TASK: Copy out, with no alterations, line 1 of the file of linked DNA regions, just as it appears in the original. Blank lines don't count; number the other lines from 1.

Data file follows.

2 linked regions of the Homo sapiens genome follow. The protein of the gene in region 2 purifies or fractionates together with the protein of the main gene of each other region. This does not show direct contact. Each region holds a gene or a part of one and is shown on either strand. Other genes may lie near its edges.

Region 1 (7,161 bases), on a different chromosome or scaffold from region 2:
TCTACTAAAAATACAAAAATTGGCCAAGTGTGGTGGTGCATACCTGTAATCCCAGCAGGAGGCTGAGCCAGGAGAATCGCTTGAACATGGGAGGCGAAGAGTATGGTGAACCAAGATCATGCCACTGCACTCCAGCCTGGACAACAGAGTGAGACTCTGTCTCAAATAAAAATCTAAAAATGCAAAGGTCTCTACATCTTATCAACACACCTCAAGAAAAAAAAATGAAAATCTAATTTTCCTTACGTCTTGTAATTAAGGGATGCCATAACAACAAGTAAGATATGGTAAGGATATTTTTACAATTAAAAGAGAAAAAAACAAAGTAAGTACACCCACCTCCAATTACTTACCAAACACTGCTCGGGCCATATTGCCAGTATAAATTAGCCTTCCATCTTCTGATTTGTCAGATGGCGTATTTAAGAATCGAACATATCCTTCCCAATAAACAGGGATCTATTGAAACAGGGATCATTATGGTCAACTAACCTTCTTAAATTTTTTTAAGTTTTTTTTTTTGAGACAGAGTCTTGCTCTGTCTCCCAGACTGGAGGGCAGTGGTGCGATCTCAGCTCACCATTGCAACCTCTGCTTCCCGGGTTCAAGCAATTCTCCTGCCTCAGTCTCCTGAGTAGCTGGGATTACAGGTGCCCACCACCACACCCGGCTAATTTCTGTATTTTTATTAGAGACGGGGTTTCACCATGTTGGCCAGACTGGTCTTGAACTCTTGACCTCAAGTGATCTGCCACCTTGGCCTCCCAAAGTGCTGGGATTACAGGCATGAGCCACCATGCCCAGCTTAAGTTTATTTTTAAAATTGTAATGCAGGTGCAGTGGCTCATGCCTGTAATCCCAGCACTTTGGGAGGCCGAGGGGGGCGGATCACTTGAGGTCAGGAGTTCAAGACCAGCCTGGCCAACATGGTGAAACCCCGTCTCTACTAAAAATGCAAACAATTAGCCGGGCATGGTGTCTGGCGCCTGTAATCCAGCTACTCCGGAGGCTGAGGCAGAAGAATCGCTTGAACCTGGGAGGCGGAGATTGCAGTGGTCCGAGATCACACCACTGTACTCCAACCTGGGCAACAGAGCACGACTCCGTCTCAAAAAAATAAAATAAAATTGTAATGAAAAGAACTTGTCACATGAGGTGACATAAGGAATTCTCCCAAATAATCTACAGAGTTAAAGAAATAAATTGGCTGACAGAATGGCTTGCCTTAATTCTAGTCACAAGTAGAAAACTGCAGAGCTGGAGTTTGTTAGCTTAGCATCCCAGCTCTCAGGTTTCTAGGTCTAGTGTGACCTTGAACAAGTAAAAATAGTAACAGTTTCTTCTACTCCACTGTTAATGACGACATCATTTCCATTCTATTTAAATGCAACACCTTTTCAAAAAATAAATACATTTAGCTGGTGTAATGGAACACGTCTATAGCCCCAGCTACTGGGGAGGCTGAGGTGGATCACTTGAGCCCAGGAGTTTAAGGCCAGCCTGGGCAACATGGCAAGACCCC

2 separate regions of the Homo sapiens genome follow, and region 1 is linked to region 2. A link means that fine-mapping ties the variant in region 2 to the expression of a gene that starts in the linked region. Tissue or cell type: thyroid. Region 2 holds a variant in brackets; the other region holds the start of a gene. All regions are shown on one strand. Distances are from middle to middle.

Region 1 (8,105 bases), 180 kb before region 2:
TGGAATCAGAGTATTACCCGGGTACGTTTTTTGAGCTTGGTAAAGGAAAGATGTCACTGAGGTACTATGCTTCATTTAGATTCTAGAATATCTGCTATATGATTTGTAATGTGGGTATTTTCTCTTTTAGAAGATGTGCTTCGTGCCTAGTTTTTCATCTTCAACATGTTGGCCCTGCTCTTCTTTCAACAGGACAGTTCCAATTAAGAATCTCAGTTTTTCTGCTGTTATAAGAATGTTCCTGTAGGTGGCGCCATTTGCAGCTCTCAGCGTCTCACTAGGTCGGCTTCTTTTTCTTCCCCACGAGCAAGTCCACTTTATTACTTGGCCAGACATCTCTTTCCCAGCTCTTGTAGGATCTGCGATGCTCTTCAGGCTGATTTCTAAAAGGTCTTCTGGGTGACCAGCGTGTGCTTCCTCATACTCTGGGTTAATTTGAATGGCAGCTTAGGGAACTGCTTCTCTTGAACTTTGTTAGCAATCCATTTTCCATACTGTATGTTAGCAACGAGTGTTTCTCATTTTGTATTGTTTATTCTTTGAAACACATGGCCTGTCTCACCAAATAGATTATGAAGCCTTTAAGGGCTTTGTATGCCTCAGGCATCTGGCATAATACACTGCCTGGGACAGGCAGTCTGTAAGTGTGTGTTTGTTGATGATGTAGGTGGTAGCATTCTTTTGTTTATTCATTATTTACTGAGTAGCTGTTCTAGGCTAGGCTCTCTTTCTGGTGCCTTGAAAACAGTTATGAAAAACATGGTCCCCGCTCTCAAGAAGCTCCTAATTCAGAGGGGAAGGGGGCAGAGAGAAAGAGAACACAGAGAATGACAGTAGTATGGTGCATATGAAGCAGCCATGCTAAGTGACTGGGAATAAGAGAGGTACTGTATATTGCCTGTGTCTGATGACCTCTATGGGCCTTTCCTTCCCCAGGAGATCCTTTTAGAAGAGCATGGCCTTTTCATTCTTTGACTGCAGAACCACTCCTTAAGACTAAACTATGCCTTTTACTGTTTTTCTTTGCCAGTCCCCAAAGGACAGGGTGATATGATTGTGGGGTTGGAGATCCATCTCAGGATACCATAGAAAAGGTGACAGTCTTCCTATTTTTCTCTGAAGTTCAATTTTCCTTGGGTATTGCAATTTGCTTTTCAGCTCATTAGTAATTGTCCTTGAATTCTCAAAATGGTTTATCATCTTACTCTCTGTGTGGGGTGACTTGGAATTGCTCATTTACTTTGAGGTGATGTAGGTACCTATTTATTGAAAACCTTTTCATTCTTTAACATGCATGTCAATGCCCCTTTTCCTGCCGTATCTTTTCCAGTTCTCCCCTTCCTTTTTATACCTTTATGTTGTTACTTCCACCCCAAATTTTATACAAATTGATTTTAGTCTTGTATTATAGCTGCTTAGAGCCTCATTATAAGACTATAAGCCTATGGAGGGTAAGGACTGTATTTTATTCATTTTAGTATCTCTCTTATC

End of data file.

2 linked regions of the Homo sapiens genome follow. The protein of the gene in region 2 purifies or fractionates together with the protein of the main gene of each other region. This does not show direct contact. Each region holds a gene or a part of one and is shown on either strand. Other genes may lie near its edges.